- I also write up small studies carried out as part of a teaching field trip, and its never going to feature in a publication, but time was invested and there might be something cool to show from it. I see these types of blogs as adding value to the time already invested, by allowing me to easily share methods, small findings and so on with students, and the wider public if anyone reads it!
- I also write some opinion pieces. These blogs help me clear up my thinking on a certain topic and help me develop a (hopefully) clear, straightforward writing style.
- Also some days when everything is going wrong, I write a short, fun blog post just to trick myself into believing I have achieved something. I see these types of blog as serving an important role in making me feel I can round off a hitherto unsatisfactory work day on a positive note.
- I blog short summaries of my own papers, and also papers that I have just struggled to understand. I think this is valuable to developing a simple lost of key findings from published studies, and helping me to remember them (yes, sometimes I even forget my own arguments).
- I guess the outreach impact of my blogging is very small as I do not ‘advertize’ the things I write via other channels and I suppose the traffic to my site is low. I feel uncomfortable with self-promotion, so I am happy with this, but it means I cannot really assess the potential impact of blogging. Certainly, I do try and use my blog if I am contacted by the media, in my face-to-face outreach, my teaching, and my research partners are glad to have something to put in a web outreach box in the annual reports to the funding agencies.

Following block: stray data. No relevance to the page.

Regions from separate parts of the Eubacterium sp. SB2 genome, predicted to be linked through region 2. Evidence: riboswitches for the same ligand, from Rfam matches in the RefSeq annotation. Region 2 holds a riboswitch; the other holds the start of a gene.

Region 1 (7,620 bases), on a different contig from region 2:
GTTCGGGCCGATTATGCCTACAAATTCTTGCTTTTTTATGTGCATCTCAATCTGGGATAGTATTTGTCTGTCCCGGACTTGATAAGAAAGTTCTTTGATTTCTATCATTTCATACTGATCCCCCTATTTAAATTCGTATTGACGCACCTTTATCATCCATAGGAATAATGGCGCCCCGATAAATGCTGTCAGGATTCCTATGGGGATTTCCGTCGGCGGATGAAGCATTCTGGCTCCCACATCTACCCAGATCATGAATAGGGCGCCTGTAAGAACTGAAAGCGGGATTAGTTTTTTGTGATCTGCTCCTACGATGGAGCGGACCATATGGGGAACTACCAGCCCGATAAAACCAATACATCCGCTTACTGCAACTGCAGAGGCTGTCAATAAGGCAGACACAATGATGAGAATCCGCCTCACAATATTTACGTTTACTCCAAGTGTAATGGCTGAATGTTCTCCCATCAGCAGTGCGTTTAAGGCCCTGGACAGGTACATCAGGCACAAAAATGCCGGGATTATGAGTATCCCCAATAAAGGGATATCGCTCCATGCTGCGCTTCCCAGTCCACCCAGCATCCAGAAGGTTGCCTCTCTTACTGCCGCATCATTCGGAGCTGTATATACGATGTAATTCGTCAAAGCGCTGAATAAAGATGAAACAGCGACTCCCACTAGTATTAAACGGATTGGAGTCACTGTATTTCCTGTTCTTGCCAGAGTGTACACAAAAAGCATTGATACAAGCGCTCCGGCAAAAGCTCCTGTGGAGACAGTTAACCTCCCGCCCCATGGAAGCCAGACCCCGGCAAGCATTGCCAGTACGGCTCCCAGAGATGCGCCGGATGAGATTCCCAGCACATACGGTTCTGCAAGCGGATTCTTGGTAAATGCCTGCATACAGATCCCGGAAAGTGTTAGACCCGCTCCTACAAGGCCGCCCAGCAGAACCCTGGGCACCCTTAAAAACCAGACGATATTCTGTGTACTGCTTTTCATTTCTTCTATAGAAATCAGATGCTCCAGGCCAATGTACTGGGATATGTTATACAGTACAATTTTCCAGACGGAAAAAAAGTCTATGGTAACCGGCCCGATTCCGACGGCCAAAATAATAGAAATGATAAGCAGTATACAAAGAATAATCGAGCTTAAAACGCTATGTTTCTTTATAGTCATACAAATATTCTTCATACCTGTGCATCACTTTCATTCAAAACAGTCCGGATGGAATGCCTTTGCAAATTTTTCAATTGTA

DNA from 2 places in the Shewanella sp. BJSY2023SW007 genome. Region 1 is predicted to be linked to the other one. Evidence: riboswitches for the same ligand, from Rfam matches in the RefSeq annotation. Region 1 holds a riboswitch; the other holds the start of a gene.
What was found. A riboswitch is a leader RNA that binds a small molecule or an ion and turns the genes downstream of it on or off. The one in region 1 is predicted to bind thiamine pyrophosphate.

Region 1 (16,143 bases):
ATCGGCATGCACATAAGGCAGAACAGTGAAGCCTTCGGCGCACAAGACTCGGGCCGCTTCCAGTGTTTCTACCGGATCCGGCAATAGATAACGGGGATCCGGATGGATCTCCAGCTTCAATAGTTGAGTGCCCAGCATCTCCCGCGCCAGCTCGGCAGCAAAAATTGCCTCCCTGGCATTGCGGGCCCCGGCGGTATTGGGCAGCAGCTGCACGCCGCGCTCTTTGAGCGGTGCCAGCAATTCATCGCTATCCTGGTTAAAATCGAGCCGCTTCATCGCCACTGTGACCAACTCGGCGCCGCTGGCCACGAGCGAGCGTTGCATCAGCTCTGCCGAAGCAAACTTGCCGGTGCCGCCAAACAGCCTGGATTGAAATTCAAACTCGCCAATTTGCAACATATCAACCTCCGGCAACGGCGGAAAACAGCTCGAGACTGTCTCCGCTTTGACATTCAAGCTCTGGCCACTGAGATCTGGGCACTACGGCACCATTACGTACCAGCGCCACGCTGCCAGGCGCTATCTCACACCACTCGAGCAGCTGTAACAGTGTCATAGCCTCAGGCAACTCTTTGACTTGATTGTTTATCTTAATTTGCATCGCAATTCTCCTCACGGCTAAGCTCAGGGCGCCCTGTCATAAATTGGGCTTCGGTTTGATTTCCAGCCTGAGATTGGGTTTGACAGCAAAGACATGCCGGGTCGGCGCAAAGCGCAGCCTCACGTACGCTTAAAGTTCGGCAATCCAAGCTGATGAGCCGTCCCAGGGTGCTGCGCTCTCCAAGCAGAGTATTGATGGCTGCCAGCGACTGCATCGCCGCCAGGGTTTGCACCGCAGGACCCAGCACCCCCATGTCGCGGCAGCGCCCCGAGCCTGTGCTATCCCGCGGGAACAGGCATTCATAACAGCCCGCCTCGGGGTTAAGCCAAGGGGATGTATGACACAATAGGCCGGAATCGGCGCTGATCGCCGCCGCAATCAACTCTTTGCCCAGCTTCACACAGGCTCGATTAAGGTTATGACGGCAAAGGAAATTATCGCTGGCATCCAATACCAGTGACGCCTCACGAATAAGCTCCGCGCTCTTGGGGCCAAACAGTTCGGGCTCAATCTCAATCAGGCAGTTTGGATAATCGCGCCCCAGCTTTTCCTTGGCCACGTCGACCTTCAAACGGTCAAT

Tweeting helps me in different ways:
- I tweet things that I’ve read, and find valuable sources of information that I might need to look up later – so basically its like a public internet reading list for my own personal use. How selfish. But at least I share it, right? It might be useful to you too?
- It makes it look like I update my website even if I’m too lazy/ have no time to write a blog post. I guess this actually fools no-one.
- The people I follow give me filtered news on imprint glaciological topics that I am not directly involved in. For example, I do no research on the large icesheets, and these are a hot bed for new glaciological understanding, are of great relevance to understanding past climate, and future sea levels, and I think its important that I know whats going on in this sphere. However, I’ve hardly the time to read all the papers on icesheets as well as all the papers coming out each week on mountain glaciers and topics I am actually engaged in researching in. So. Twitter gives me soundbite updates and points me towards things that I really must make the time to read. In doing this it makes me a better, broader, scientist.
- Linking Twitter to a Facebook page lets me update my community page on research on glaciers in the Khumbu Himal, without actually having to look at Facebook very often. Phew! Dodged a procrastination bullet there! Yes, thats right, I actually have TWO webpages, twitter accounts and Facebook pages. Never thought that would happen.
So there you have it. My first rule of my web and social media presence is that I don’t let it take too much of my time. That means if its hard to do something technical with the webpage, or some potentially interesting blog topic would take a weeks worth of otherwise un-necessary research, then it won’t get done. My second rule is that I don’t let Twitter get me depressed by the onslaught of achievement that it delivers to my screen. Rule #1 is easier than rule #2, but I hope this blog helps convince some people to get involved. The public deserve that we learn to communicate our science better. Have fun!